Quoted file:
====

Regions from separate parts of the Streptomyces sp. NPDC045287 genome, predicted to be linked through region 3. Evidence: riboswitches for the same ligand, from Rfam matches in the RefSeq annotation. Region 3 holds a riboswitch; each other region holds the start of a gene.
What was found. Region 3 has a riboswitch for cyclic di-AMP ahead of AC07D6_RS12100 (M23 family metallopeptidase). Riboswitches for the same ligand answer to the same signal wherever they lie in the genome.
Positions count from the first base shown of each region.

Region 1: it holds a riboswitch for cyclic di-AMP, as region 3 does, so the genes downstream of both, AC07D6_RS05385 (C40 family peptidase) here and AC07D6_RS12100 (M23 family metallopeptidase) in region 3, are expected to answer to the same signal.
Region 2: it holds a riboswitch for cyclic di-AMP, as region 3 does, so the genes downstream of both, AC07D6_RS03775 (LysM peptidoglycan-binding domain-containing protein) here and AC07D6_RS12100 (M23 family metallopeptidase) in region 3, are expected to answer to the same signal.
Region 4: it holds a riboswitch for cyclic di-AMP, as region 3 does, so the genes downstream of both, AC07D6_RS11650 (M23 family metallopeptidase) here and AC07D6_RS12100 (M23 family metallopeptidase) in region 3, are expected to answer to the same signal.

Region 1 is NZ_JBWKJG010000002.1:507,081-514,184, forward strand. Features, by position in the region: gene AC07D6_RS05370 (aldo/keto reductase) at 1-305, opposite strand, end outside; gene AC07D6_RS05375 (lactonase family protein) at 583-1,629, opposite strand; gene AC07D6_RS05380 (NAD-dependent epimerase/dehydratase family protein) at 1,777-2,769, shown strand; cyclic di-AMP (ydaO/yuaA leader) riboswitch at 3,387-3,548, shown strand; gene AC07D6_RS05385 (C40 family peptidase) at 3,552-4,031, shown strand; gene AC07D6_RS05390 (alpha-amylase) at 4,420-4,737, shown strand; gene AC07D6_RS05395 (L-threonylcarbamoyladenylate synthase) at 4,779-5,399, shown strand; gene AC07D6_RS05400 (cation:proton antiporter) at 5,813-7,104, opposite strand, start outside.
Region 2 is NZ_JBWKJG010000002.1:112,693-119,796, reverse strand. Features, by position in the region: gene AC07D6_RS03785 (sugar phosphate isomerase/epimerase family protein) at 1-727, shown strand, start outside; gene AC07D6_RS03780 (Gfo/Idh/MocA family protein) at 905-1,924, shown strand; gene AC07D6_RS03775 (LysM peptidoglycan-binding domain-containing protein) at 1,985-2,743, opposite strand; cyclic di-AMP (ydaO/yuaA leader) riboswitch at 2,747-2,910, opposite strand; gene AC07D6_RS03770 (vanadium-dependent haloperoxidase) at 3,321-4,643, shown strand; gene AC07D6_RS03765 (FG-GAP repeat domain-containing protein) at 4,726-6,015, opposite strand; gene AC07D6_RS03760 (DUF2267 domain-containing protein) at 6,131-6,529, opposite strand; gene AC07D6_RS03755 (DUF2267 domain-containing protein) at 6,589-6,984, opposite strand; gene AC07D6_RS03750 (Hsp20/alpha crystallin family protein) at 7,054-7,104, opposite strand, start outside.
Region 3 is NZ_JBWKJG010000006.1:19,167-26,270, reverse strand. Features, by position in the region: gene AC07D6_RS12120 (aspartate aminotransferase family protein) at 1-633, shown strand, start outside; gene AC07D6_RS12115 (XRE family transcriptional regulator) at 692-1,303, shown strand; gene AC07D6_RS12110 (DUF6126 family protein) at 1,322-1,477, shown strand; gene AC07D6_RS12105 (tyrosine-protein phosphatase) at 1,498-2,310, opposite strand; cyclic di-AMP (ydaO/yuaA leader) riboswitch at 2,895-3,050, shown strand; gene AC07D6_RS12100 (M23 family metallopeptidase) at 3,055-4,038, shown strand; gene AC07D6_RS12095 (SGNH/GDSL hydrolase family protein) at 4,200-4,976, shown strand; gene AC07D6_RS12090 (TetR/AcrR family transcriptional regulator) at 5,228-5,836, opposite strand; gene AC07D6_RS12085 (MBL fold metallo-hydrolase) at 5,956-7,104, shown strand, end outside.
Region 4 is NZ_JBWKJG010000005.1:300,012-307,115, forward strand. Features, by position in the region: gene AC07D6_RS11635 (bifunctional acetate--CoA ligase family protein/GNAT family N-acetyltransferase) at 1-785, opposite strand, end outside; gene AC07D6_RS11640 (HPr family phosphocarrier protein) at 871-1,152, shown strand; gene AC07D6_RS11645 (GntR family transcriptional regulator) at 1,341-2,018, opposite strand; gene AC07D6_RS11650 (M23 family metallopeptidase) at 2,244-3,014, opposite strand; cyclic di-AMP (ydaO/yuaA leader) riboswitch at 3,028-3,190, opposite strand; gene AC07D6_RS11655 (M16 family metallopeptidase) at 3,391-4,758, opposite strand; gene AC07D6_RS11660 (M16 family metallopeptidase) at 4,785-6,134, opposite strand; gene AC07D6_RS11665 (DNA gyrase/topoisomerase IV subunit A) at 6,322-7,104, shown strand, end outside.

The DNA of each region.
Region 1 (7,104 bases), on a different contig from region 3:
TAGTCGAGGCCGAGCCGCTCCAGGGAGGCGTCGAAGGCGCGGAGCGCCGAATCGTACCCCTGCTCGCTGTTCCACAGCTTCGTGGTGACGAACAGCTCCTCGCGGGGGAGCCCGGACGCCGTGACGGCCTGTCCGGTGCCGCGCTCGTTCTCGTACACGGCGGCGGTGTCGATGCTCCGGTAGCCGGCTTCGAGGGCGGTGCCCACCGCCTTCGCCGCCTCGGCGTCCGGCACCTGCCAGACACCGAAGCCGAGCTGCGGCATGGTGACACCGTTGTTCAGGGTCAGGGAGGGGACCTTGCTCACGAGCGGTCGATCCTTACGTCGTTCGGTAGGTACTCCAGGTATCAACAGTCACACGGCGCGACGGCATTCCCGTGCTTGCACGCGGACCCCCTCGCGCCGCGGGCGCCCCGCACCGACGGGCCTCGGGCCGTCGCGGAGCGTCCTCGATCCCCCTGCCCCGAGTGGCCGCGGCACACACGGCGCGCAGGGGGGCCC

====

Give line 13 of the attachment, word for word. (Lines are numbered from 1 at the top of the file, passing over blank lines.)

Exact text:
TAGTCGAGGCCGAGCCGCTCCAGGGAGGCGTCGAAGGCGCGGAGCGCCGAATCGTACCCCTGCTCGCTGTTCCACAGCTTCGTGGTGACGAACAGCTCCTCGCGGGGGAGCCCGGACGCCGTGACGGCCTGTCCGGTGCCGCGCTCGTTCTCGTACACGGCGGCGGTGTCGATGCTCCGGTAGCCGGCTTCGAGGGCGGTGCCCACCGCCTTCGCCGCCTCGGCGTCCGGCACCTGCCAGACACCGAAGCCGAGCTGCGGCATGGTGACACCGTTGTTCAGGGTCAGGGAGGGGACCTTGCTCACGAGCGGTCGATCCTTACGTCGTTCGGTAGGTACTCCAGGTATCAACAGTCACACGGCGCGACGGCATTCCCGTGCTTGCACGCGGACCCCCTCGCGCCGCGGGCGCCCCGCACCGACGGGCCTCGGGCCGTCGCGGAGCGTCCTCGATCCCCCTGCCCCGAGTGGCCGCGGCACACACGGCGCGCAGGGGGGCCC